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Duke the service dog goes to school

Rochester, N.Y. -- Ten year old Madyson Siragusa was diagnosed with diabetes last November.

She has an insulin pump and a monitor to check her blood sugar levels.

But she sometimes doesnt realize when those levels are too high or too low and can become lethargic and even pass out.

Her parents were so worried about Madyson, they raised money to buy her a service dog.

The dog named Duke was trained to respond to Siragusas scent when her levels exceed or dip below normal levels.

Duke reacts by becoming agitated and pawing her to let her know to check her levels.

If it happens at night, the dog will also alert her parents that Madyson needs help.

Keri Siragusa also worries when her daughter goes to school. She intended to send Duke with Madyson, to keep an eye on her.

Trainer Lily Grace owns the National Institute for Diabetic Alert Dog Company in California.

They have provided service dogs to 400 people all over the country.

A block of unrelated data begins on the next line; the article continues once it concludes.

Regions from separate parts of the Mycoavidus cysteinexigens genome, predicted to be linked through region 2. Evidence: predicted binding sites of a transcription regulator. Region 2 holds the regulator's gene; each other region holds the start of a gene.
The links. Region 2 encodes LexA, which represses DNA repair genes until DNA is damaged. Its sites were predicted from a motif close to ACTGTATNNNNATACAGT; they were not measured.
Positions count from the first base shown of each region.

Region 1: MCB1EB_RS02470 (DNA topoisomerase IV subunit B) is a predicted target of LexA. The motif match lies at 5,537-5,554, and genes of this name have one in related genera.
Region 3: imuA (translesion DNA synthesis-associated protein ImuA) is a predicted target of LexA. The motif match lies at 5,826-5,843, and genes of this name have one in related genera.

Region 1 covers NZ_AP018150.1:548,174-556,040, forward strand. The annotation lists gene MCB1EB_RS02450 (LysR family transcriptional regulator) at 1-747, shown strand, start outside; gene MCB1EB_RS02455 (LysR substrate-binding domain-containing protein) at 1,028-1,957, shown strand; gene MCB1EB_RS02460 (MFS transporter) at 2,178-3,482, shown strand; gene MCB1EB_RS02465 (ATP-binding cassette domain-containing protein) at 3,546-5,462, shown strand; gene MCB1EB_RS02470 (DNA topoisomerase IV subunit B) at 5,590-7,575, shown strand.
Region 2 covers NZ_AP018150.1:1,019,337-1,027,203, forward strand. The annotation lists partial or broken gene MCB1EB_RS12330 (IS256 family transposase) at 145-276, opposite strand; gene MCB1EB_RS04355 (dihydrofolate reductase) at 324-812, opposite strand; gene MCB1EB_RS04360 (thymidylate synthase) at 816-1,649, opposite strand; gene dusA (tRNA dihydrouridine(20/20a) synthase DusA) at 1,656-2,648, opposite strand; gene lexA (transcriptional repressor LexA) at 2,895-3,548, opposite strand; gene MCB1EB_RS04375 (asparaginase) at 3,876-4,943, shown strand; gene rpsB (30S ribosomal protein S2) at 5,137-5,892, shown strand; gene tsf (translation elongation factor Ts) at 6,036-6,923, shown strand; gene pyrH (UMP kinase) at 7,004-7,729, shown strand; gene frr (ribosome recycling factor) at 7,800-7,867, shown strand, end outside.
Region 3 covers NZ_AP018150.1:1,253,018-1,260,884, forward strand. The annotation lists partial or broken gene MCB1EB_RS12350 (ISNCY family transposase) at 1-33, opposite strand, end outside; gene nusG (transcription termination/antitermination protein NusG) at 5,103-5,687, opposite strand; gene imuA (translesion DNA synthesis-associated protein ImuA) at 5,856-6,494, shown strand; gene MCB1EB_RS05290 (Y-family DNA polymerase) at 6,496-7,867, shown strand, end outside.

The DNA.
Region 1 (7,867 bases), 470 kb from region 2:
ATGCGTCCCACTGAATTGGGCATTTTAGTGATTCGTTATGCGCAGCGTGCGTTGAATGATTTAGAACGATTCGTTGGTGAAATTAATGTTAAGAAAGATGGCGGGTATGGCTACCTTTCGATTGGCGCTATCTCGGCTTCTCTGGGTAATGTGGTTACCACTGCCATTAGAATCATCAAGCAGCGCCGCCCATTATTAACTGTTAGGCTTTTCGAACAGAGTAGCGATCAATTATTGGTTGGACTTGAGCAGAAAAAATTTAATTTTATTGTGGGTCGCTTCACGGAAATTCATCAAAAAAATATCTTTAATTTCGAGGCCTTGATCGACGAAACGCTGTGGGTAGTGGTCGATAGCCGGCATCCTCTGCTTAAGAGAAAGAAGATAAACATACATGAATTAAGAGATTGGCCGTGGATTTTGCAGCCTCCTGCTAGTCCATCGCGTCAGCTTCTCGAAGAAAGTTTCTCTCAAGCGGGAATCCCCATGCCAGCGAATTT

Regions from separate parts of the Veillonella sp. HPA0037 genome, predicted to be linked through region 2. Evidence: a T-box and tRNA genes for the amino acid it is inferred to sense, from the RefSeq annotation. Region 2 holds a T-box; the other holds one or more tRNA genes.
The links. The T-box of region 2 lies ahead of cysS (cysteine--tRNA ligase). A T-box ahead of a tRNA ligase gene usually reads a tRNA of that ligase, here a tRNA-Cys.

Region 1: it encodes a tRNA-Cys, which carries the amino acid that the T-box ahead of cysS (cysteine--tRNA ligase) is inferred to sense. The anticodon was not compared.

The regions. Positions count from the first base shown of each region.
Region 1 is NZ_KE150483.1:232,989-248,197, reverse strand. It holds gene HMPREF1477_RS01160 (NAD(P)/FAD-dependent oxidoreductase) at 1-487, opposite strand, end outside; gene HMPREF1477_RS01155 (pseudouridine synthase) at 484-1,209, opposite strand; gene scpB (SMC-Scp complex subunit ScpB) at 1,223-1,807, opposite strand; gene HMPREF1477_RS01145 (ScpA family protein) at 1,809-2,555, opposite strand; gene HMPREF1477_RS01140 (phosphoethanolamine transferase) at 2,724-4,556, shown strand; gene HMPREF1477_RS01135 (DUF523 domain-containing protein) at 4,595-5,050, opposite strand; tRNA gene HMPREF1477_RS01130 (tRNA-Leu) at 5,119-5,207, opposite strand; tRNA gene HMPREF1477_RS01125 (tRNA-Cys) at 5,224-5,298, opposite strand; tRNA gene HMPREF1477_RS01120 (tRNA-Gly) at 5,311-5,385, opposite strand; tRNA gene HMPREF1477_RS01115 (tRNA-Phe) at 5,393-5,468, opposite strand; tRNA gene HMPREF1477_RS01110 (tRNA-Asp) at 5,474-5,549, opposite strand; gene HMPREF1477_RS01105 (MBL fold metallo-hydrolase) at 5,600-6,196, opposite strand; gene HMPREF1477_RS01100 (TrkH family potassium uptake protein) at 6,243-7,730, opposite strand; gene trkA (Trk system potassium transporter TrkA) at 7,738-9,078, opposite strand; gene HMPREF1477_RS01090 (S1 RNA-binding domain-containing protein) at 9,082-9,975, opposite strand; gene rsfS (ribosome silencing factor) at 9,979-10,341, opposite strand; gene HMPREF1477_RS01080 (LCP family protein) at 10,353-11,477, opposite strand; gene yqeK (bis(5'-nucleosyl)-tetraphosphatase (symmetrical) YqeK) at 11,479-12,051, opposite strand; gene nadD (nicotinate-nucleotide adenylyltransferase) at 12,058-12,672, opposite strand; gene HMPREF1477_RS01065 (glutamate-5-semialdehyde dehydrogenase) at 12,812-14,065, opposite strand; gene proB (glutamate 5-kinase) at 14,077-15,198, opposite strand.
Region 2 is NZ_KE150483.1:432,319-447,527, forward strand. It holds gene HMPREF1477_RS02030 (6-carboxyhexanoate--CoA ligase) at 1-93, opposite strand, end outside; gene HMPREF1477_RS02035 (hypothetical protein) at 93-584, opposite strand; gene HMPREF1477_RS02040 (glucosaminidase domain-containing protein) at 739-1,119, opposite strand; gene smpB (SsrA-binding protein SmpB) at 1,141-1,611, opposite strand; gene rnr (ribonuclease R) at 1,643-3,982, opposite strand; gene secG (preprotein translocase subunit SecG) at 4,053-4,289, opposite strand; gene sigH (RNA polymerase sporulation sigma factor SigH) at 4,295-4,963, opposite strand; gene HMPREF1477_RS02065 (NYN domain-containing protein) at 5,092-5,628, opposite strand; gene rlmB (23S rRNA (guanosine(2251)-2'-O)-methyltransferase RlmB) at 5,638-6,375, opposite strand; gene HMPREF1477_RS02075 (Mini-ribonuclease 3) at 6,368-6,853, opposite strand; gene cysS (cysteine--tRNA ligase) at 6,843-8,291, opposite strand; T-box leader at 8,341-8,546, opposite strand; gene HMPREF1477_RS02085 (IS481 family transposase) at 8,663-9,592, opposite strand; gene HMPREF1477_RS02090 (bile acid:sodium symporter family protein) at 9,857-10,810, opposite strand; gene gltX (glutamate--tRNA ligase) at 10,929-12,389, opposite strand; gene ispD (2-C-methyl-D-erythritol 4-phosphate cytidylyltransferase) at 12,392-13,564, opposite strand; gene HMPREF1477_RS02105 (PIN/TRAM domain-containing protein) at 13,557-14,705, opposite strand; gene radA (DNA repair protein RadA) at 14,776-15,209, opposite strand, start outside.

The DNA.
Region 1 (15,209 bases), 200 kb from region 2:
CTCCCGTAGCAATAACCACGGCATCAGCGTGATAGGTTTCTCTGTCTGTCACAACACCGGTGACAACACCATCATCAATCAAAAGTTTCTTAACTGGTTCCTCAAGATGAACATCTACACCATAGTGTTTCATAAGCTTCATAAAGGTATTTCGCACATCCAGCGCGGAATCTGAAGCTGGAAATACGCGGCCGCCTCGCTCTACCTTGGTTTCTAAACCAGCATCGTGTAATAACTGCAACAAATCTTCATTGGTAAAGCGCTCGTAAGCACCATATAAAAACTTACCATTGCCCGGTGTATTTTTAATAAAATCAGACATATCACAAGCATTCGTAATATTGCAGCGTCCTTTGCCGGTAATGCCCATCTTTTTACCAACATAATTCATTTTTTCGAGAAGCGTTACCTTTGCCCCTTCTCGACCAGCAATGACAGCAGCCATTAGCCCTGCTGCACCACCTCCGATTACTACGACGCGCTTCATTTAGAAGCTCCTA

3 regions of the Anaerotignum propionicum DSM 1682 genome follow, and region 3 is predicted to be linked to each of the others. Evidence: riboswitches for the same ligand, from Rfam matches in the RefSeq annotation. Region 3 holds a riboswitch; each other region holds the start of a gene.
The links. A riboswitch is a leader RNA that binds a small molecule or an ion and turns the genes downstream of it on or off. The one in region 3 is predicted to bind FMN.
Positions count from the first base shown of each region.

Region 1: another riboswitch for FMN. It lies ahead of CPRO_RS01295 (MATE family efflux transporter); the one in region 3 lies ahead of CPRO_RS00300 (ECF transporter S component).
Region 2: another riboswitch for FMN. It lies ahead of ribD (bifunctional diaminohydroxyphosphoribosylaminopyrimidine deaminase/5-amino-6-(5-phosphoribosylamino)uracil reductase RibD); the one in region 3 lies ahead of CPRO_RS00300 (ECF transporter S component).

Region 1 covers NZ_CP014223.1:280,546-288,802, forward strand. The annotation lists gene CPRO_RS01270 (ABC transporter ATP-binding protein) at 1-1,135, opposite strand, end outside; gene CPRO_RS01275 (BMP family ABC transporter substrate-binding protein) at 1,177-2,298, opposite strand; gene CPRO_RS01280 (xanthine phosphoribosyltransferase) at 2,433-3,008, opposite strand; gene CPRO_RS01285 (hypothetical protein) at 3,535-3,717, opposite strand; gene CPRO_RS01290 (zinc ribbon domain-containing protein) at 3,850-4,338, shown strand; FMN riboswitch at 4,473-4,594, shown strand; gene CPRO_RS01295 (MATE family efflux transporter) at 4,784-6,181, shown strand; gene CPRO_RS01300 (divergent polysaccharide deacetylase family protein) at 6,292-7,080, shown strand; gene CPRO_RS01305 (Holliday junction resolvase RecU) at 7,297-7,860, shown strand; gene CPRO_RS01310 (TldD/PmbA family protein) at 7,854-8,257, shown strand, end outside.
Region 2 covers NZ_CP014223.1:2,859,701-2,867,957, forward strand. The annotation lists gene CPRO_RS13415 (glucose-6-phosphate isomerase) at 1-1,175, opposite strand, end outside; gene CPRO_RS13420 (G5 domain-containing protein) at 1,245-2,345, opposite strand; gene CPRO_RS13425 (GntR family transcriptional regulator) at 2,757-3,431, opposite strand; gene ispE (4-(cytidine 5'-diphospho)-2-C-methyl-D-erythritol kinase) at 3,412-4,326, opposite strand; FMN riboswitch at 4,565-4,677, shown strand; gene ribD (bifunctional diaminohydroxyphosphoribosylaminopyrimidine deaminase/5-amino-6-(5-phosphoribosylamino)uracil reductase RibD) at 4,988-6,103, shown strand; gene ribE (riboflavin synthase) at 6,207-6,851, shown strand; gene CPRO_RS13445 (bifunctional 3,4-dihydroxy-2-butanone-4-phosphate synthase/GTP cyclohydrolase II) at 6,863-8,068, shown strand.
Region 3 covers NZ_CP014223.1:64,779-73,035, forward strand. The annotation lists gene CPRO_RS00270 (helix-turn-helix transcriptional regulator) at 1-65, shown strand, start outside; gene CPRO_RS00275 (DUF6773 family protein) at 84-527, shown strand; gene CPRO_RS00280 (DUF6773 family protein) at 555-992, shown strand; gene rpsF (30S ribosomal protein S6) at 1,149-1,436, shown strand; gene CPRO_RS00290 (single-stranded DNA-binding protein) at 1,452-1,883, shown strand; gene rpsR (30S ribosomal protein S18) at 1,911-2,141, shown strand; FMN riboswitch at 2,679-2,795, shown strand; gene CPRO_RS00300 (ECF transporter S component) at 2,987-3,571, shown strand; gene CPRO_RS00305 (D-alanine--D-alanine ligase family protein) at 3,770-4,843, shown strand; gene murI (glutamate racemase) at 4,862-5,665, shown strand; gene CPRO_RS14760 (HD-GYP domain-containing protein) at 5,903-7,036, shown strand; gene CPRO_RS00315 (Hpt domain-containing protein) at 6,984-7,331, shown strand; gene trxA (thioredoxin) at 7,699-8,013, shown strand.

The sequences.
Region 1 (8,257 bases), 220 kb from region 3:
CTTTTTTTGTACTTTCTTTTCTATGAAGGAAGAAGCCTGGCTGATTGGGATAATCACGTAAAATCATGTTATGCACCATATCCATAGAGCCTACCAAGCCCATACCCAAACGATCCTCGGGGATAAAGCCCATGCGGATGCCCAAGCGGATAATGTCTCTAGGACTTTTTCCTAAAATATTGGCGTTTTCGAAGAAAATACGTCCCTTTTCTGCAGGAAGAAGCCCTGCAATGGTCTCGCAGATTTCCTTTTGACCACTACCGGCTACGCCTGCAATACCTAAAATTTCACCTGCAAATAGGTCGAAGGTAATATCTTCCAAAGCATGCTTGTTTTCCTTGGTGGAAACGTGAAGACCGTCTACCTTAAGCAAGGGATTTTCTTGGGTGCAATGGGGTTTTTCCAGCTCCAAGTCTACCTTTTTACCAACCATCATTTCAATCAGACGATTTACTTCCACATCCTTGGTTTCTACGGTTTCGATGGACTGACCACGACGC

Grace said Madyson didnt caused her disease or do anything to bring it on.

Grace said it is against the law for a school to deny a child a service dog if they have a medical diagnosis or disease.

But the Rush-Henrietta School District told us it researched this case and found that the dog was not medically necessary.

The district went on to say that the district has nurses and other personnel who can monitor Madysons condition and provide help if needed.

The district also told us that in this case, the childs need for the dog is outweighed by the distraction and disruption the dog would cause to other children.

Madysons mother said she still plans to send Duke with her daughter to school Friday.

If he isnt allowed in, they will call police, file a report, and pursue legal action against the district.

 
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